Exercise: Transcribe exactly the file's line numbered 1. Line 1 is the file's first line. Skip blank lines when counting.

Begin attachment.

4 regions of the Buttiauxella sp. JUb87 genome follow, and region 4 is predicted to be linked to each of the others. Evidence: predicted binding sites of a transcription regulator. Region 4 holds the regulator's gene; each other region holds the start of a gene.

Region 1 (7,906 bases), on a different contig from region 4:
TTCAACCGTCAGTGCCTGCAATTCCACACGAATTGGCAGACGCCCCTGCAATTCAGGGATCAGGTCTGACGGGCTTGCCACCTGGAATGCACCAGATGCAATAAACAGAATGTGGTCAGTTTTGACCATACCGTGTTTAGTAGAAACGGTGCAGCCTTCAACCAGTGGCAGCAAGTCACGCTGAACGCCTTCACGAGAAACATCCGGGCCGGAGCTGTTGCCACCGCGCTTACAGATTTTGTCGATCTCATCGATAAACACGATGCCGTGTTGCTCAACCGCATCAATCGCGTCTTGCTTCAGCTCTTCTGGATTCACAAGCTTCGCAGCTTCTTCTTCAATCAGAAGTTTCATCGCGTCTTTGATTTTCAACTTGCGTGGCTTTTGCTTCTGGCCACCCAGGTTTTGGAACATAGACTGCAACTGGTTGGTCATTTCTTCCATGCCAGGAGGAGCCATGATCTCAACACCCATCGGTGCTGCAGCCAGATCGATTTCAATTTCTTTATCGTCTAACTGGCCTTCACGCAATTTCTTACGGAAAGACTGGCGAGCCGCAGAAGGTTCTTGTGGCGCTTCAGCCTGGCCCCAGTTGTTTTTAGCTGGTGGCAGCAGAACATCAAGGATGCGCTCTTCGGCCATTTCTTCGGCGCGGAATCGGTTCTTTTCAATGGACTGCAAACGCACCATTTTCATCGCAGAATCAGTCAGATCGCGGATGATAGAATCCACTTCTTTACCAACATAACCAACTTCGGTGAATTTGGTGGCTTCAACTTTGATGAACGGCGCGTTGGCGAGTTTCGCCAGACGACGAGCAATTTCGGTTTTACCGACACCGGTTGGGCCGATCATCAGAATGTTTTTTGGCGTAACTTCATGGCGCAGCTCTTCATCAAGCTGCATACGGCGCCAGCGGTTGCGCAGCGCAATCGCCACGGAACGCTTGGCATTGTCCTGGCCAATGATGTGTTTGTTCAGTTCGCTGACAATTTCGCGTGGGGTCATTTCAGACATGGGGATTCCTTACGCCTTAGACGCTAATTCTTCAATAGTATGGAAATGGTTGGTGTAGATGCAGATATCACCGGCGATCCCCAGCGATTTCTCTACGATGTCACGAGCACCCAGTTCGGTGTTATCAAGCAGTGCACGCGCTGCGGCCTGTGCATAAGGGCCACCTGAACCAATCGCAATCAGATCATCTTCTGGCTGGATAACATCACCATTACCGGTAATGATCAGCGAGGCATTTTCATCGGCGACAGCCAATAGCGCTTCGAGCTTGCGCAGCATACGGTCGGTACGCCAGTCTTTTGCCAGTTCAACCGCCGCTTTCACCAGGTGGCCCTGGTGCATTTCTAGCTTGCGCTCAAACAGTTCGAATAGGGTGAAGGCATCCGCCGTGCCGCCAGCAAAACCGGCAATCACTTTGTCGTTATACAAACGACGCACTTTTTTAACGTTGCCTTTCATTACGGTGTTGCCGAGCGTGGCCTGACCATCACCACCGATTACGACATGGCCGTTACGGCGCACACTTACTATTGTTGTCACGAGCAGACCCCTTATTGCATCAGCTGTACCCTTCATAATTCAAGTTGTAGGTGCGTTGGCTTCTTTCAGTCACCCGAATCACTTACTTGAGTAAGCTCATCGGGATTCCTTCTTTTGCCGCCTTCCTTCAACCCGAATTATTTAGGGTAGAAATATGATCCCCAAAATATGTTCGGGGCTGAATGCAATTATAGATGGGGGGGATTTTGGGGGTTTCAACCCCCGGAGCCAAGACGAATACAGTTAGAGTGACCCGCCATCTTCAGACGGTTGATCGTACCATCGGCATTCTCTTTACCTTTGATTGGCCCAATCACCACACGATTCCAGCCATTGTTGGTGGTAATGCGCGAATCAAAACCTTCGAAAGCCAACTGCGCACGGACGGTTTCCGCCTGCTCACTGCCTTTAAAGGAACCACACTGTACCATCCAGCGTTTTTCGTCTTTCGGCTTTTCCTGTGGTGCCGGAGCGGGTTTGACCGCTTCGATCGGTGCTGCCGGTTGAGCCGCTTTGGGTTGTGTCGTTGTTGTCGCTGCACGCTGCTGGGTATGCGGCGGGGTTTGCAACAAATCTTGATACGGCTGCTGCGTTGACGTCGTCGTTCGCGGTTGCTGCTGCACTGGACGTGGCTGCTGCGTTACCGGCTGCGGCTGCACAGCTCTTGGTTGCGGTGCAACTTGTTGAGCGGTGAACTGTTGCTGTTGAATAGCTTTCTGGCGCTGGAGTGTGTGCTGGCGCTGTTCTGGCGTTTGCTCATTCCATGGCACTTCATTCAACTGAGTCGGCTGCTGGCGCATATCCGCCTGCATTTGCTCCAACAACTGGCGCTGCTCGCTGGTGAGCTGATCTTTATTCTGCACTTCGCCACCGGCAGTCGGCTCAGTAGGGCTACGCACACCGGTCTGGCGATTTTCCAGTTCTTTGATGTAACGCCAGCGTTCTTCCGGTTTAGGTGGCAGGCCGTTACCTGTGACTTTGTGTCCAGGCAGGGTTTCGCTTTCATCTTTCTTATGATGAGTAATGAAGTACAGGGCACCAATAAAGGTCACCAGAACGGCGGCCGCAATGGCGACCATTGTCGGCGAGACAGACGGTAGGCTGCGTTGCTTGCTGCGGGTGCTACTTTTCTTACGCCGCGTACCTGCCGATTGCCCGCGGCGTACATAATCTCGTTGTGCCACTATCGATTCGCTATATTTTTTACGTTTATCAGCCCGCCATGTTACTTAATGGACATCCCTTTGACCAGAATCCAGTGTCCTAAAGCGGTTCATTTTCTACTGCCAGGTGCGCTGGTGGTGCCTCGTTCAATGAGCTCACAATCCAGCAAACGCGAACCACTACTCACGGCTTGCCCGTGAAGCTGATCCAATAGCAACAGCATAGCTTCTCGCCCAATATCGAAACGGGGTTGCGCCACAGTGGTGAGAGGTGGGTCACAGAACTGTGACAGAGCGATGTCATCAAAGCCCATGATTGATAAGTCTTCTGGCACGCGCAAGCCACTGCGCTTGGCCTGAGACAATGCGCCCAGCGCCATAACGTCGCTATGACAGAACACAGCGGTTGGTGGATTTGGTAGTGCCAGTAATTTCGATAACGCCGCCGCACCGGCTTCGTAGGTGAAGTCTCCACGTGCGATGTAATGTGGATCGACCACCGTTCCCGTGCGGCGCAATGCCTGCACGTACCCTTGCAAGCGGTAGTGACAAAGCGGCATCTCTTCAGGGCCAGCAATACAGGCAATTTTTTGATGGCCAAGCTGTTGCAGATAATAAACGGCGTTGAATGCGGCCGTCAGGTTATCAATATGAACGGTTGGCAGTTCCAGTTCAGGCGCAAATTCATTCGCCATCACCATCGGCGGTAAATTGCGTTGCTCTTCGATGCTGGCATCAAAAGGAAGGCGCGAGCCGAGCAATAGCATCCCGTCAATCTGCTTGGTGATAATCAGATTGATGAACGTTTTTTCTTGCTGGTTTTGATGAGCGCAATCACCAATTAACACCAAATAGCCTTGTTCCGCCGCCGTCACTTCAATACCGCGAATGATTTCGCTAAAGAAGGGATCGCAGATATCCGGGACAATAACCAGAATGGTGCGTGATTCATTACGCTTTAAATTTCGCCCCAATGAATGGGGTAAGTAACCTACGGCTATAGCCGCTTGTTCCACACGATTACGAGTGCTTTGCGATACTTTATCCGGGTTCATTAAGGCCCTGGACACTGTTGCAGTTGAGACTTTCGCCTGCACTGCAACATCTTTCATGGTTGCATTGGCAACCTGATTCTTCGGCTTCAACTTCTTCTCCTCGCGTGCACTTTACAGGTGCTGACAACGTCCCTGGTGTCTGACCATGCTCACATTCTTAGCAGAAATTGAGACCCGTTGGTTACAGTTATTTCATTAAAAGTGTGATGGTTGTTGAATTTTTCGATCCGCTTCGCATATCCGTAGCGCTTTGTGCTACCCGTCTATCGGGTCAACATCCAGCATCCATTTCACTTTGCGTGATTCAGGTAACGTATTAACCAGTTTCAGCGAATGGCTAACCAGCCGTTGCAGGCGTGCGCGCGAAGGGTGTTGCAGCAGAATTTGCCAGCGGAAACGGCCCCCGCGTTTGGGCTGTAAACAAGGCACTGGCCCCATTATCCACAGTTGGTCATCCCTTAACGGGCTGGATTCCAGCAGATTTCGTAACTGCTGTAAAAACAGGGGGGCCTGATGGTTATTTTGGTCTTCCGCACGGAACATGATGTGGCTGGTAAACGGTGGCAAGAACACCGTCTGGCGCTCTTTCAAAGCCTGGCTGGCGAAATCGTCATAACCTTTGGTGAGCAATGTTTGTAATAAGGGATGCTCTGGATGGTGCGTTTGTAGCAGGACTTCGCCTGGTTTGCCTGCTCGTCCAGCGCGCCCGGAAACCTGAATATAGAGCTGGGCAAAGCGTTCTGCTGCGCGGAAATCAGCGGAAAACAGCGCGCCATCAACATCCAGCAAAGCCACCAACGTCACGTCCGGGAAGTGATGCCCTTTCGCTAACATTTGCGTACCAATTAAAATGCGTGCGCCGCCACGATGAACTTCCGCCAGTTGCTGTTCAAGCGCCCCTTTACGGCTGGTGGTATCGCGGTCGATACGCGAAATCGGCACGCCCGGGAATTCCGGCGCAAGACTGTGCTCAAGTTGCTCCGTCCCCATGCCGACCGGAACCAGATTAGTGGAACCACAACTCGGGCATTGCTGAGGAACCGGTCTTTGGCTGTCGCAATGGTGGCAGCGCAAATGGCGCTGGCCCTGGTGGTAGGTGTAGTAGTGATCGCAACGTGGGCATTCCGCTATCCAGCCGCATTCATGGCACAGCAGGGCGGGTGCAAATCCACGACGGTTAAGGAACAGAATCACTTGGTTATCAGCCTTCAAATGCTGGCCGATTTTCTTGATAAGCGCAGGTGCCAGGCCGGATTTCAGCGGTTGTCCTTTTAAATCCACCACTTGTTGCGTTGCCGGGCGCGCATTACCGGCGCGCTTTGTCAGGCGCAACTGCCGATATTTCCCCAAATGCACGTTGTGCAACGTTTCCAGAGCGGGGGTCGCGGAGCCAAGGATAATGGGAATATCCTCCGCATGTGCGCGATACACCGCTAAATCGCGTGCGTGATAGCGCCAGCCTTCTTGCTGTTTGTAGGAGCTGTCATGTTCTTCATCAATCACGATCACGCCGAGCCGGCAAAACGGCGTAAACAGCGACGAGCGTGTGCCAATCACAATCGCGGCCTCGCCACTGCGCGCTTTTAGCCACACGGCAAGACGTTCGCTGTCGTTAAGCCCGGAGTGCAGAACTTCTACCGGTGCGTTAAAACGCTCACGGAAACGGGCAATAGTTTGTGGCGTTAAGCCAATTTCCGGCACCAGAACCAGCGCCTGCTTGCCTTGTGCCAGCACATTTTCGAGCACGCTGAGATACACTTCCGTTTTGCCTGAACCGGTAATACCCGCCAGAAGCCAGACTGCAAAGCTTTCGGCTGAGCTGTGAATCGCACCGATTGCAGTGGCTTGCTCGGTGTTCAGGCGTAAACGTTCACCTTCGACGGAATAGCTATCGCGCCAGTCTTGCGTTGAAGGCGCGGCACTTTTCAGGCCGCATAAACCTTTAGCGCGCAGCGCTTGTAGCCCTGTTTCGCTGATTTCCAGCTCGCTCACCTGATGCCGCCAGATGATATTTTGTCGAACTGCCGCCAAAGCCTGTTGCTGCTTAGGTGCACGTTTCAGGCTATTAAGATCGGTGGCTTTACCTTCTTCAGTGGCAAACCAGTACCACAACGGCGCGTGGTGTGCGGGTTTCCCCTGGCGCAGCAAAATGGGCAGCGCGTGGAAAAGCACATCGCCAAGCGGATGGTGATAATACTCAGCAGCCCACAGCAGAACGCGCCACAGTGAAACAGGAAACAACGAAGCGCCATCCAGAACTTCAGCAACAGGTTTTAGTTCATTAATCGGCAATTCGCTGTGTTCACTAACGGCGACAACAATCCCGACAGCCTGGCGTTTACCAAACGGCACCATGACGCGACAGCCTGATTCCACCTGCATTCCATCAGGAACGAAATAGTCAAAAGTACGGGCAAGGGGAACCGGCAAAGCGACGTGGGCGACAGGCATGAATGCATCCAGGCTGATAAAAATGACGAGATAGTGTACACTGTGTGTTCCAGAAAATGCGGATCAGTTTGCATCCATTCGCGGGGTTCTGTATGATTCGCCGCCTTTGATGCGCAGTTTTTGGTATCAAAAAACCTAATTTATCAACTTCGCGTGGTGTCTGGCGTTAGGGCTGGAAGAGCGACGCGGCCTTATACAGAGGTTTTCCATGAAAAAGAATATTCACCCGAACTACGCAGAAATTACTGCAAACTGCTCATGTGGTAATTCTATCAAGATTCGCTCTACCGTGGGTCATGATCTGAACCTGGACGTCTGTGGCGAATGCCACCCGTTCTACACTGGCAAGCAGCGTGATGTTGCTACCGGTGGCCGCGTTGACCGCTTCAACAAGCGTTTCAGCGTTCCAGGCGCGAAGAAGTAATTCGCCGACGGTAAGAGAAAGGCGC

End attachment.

4 regions of the Buttiauxella sp. JUb87 genome follow, and region 4 is predicted to be linked to each of the others. Evidence: predicted binding sites of a transcription regulator. Region 4 holds the regulator's gene; each other region holds the start of a gene.